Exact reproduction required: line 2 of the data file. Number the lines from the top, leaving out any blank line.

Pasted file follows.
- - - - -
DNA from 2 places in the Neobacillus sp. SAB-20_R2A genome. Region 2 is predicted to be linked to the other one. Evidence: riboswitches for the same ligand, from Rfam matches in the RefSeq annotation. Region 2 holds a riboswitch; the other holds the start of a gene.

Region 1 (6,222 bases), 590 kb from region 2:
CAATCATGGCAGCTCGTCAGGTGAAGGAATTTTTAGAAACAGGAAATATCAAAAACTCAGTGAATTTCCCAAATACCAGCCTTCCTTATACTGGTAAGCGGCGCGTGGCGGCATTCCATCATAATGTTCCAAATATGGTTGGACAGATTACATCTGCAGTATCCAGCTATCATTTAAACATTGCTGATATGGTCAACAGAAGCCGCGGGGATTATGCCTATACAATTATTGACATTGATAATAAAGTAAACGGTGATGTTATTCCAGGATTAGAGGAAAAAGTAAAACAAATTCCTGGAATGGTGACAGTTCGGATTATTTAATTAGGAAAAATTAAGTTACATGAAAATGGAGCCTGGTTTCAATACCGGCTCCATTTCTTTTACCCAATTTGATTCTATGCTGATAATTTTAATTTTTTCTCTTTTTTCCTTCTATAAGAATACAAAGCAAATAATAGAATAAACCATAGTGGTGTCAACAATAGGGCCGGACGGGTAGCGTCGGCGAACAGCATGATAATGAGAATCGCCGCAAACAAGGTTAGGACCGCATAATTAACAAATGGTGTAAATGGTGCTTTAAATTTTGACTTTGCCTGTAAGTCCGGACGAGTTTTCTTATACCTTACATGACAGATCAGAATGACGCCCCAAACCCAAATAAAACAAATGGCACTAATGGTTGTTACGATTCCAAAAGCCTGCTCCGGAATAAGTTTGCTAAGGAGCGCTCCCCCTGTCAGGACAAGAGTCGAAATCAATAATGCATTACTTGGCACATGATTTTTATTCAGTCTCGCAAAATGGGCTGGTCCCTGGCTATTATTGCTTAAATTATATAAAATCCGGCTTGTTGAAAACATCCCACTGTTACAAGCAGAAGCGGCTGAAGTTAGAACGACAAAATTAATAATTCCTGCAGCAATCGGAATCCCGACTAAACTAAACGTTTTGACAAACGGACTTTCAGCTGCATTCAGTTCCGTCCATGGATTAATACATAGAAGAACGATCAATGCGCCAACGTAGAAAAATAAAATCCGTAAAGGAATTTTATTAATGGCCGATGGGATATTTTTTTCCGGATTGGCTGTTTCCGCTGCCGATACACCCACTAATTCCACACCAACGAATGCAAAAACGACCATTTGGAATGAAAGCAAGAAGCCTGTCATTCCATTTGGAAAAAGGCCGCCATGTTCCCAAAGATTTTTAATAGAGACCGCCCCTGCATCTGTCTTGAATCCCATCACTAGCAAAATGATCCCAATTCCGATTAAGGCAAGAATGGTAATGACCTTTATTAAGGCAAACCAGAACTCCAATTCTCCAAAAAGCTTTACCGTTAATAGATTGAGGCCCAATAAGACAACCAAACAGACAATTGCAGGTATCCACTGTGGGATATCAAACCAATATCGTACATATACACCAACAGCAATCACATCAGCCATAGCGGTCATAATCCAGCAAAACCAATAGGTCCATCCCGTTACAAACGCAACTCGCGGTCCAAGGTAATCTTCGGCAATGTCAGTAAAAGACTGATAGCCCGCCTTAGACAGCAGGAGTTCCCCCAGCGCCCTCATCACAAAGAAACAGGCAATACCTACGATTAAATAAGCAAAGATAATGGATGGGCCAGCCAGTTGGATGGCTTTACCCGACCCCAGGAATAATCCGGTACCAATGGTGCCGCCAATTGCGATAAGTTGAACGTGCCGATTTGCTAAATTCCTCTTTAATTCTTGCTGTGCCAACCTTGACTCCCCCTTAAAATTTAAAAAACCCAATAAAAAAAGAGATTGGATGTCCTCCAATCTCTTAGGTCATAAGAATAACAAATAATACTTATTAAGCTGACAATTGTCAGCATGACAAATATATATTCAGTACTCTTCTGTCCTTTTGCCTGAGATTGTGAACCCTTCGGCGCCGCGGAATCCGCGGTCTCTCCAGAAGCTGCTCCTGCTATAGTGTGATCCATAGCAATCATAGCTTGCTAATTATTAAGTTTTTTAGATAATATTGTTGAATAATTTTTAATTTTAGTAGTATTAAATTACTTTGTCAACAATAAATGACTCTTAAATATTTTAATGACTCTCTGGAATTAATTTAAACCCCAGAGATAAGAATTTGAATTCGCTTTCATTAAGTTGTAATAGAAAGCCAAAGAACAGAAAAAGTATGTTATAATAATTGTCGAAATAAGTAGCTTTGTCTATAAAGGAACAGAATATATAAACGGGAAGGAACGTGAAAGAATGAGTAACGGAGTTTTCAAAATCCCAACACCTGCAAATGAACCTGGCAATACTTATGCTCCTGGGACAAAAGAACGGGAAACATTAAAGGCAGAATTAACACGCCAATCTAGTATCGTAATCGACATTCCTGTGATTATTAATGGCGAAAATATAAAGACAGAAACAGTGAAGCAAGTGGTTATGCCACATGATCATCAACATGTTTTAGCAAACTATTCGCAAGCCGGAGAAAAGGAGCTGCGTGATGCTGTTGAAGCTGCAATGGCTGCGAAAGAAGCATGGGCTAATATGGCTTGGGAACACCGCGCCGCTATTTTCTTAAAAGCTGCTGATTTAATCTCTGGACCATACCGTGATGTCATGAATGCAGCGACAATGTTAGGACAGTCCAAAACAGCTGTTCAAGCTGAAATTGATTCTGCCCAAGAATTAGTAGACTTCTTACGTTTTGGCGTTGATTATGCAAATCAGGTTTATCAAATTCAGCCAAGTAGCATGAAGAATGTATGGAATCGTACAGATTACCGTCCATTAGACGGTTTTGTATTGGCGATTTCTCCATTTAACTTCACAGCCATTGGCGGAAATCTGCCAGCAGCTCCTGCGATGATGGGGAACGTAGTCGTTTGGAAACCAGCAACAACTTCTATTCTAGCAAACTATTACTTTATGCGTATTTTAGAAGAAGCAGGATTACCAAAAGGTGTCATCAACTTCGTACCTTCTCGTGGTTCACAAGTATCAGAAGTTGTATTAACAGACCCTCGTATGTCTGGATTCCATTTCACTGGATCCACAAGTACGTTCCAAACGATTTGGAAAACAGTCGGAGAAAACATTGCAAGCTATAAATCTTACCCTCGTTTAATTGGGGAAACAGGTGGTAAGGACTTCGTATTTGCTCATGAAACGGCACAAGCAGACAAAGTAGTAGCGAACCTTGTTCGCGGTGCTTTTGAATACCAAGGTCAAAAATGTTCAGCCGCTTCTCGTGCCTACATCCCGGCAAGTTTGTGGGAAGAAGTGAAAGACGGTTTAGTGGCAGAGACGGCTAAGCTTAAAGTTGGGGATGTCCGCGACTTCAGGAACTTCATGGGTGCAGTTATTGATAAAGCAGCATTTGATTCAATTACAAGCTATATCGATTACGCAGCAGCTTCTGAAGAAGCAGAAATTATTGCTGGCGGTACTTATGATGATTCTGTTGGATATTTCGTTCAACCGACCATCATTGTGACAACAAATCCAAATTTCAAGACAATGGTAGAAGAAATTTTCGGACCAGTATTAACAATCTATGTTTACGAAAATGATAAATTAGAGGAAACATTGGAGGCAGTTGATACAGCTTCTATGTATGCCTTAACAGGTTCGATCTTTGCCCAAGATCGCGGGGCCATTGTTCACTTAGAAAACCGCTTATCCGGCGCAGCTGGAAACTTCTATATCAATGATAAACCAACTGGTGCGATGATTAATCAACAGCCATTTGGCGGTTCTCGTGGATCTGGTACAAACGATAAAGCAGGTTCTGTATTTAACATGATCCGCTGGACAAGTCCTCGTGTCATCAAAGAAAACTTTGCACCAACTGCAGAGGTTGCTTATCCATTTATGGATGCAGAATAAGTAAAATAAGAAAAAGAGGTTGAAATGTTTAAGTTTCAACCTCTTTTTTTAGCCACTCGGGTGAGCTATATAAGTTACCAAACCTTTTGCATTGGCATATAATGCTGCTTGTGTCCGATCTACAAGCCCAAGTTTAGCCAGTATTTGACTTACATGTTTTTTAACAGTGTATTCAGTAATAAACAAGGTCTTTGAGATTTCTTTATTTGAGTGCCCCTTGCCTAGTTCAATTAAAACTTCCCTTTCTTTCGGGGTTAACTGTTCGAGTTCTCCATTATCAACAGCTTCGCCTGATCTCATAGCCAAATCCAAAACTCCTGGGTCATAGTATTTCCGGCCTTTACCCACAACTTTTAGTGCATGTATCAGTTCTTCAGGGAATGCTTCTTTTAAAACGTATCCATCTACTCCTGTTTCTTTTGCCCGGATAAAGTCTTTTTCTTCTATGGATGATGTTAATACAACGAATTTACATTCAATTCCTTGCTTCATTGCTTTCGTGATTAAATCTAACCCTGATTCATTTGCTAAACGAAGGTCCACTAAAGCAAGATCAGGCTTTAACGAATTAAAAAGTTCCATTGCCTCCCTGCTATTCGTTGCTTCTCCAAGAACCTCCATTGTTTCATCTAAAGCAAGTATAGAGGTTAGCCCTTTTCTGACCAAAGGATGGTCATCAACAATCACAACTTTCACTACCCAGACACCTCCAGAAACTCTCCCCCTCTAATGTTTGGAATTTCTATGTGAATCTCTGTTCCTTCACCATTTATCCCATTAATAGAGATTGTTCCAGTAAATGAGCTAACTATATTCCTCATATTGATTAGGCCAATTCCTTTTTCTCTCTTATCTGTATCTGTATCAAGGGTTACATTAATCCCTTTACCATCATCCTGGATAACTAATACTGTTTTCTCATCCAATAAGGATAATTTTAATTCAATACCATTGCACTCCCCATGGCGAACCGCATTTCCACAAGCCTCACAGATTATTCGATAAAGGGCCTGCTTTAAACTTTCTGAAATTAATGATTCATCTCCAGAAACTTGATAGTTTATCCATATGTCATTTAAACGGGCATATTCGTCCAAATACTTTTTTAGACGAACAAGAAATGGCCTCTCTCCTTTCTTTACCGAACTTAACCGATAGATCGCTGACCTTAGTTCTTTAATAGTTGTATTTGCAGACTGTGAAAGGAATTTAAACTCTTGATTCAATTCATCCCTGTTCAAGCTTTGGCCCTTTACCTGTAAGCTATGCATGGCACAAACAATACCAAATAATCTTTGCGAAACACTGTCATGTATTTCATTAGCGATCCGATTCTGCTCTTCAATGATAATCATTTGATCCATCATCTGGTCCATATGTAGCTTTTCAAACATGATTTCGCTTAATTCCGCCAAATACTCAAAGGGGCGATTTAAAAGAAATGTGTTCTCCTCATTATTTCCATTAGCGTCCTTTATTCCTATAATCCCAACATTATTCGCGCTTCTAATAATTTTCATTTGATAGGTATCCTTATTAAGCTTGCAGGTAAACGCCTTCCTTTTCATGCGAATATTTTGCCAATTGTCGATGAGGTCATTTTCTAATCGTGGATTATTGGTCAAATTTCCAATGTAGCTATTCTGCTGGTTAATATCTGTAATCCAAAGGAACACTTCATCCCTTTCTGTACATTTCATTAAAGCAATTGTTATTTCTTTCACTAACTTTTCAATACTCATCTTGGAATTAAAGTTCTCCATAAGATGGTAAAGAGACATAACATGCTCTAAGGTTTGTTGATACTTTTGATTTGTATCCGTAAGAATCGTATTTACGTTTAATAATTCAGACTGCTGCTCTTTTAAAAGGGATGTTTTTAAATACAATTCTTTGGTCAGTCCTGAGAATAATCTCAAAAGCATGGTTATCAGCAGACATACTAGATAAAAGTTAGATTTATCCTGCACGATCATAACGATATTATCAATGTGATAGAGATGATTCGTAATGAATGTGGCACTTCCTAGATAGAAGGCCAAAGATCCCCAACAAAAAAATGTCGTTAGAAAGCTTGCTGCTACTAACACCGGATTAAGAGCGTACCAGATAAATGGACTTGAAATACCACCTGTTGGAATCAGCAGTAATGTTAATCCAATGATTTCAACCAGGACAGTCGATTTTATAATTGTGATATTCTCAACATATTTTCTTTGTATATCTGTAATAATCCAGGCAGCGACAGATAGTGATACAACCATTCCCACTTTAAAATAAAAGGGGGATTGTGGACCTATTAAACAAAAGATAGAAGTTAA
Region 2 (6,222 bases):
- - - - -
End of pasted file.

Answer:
Region 1 (6,222 bases), 590 kb from region 2: